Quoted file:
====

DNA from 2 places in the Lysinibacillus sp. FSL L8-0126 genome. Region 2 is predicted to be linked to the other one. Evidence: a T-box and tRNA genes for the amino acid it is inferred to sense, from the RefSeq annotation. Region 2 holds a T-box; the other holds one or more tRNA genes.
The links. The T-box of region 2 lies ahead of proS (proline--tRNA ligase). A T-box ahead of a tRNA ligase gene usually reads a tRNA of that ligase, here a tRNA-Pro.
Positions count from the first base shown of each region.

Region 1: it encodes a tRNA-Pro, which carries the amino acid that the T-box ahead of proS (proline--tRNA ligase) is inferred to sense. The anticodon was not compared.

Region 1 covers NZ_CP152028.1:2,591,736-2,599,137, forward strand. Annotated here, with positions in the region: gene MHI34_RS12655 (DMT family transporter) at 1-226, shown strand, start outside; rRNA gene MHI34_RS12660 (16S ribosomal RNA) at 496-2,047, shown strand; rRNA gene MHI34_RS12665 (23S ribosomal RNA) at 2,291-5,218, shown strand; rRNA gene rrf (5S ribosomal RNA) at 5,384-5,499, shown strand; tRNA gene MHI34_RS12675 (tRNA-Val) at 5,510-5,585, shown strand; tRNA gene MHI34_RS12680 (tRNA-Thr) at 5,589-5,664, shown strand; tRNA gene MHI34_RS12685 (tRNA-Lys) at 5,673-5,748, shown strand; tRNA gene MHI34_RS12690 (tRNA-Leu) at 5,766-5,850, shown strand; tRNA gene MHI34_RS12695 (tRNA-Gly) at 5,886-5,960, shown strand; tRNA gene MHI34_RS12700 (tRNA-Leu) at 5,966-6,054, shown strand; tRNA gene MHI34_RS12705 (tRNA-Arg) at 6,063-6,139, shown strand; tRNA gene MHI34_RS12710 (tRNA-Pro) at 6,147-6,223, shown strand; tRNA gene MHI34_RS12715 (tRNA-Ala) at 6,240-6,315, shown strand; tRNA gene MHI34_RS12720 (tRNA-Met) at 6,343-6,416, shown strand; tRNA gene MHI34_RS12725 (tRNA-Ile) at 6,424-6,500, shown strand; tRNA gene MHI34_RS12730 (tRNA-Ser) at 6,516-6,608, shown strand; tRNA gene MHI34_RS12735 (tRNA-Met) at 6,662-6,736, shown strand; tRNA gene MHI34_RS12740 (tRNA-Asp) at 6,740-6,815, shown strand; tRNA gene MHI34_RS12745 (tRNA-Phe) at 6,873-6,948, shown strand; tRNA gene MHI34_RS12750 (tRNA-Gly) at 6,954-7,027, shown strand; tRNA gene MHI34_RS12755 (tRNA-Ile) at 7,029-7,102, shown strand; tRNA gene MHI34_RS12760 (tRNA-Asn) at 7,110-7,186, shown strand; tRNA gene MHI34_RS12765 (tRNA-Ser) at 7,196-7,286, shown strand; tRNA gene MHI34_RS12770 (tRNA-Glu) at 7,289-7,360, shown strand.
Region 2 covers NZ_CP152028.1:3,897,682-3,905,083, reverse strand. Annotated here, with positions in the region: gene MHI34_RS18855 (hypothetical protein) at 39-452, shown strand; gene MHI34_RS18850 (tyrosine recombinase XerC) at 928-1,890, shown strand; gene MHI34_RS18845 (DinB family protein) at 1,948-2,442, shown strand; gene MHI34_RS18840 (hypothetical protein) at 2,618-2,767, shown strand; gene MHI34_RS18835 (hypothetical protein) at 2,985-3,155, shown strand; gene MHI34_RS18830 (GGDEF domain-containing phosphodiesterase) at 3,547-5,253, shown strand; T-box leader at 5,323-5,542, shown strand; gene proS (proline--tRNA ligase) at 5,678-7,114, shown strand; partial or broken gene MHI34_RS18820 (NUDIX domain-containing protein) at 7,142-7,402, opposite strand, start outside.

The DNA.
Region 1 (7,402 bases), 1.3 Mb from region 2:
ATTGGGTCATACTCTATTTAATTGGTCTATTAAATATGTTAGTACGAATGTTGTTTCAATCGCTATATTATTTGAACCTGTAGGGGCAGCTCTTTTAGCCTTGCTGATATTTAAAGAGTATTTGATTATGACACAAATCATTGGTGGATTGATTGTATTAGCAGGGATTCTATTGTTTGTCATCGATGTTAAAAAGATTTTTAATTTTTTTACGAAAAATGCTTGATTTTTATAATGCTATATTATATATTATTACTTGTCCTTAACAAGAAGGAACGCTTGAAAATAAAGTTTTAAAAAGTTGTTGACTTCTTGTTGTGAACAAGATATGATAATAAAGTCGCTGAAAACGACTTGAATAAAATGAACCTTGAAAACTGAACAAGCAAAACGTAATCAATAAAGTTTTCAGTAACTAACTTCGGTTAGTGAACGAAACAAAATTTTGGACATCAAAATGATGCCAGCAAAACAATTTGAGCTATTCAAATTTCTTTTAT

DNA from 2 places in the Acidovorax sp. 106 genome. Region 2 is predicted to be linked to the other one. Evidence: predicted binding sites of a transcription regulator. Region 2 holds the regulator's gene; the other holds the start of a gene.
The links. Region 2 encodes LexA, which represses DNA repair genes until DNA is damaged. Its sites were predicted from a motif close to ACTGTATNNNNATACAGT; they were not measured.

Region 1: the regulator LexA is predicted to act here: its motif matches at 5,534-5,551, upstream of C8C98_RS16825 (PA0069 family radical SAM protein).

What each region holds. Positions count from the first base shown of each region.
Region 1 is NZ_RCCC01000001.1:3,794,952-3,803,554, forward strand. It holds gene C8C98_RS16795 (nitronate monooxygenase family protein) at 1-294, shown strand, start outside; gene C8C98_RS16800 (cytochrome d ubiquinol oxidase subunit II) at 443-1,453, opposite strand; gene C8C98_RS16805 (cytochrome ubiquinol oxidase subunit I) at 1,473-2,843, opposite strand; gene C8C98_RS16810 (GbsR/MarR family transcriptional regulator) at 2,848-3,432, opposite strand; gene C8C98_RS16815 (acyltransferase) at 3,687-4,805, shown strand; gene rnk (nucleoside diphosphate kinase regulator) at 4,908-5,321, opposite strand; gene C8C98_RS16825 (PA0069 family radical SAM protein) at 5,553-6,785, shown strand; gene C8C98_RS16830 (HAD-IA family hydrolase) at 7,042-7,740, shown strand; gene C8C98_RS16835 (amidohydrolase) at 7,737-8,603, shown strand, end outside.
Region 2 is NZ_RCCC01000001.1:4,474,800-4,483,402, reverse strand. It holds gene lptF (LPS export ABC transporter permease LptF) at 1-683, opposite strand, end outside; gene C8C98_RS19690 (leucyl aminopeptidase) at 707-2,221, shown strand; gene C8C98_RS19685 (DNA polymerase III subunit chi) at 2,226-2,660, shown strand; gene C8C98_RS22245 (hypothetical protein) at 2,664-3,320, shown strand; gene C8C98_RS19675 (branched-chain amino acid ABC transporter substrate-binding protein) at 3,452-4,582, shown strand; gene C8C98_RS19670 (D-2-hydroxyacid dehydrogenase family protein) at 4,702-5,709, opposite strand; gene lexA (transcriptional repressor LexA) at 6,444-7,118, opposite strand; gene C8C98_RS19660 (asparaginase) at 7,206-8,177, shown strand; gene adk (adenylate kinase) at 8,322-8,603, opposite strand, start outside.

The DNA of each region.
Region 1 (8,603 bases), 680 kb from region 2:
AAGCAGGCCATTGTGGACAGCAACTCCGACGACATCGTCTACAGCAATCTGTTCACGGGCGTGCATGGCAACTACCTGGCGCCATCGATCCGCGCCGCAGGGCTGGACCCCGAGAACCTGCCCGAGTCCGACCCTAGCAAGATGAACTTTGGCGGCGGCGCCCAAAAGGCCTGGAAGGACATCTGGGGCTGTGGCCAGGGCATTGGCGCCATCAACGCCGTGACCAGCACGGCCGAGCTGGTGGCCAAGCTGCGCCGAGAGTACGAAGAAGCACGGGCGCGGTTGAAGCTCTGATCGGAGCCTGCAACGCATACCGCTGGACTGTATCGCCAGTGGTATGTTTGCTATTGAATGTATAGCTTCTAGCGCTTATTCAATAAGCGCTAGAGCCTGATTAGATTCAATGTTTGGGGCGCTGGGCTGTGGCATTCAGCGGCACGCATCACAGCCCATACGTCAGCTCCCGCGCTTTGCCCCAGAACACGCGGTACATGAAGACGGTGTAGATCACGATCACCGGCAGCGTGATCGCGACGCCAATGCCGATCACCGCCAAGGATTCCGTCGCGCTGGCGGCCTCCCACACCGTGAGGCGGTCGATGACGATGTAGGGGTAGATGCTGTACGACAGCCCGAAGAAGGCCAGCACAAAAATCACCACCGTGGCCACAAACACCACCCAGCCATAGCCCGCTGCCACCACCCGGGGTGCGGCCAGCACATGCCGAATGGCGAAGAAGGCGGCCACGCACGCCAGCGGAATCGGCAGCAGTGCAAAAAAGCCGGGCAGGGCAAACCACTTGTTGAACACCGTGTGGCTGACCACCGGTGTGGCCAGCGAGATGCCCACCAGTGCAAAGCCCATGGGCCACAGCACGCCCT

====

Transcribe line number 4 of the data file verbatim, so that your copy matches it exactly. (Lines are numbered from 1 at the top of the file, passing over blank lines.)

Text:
Region 1: it encodes a tRNA-Pro, which carries the amino acid that the T-box ahead of proS (proline--tRNA ligase) is inferred to sense. The anticodon was not compared.